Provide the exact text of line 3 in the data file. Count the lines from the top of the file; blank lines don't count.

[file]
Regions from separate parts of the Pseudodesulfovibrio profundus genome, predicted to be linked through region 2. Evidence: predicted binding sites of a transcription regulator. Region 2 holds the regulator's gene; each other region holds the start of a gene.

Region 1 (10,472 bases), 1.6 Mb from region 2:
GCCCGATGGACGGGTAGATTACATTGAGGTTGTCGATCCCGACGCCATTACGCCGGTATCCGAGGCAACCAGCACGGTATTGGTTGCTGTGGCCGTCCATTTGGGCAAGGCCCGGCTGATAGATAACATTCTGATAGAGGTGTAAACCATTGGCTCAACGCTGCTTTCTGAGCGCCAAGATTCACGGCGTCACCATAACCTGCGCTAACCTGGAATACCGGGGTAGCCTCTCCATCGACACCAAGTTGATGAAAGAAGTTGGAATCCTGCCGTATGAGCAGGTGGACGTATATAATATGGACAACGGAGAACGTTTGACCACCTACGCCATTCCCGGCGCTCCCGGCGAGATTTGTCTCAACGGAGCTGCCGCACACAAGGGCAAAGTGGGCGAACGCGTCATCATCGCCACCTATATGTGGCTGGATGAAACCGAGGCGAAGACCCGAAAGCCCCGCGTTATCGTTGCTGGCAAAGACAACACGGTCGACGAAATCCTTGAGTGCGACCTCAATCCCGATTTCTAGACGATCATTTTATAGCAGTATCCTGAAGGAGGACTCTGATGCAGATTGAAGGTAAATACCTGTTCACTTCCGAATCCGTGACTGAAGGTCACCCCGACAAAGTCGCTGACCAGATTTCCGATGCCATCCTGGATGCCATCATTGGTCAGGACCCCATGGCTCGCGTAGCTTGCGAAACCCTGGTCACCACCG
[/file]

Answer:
GCCCGATGGACGGGTAGATTACATTGAGGTTGTCGATCCCGACGCCATTACGCCGGTATCCGAGGCAACCAGCACGGTATTGGTTGCTGTGGCCGTCCATTTGGGCAAGGCCCGGCTGATAGATAACATTCTGATAGAGGTGTAAACCATTGGCTCAACGCTGCTTTCTGAGCGCCAAGATTCACGGCGTCACCATAACCTGCGCTAACCTGGAATACCGGGGTAGCCTCTCCATCGACACCAAGTTGATGAAAGAAGTTGGAATCCTGCCGTATGAGCAGGTGGACGTATATAATATGGACAACGGAGAACGTTTGACCACCTACGCCATTCCCGGCGCTCCCGGCGAGATTTGTCTCAACGGAGCTGCCGCACACAAGGGCAAAGTGGGCGAACGCGTCATCATCGCCACCTATATGTGGCTGGATGAAACCGAGGCGAAGACCCGAAAGCCCCGCGTTATCGTTGCTGGCAAAGACAACACGGTCGACGAAATCCTTGAGTGCGACCTCAATCCCGATTTCTAGACGATCATTTTATAGCAGTATCCTGAAGGAGGACTCTGATGCAGATTGAAGGTAAATACCTGTTCACTTCCGAATCCGTGACTGAAGGTCACCCCGACAAAGTCGCTGACCAGATTTCCGATGCCATCCTGGATGCCATCATTGGTCAGGACCCCATGGCTCGCGTAGCTTGCGAAACCCTGGTCACCACCG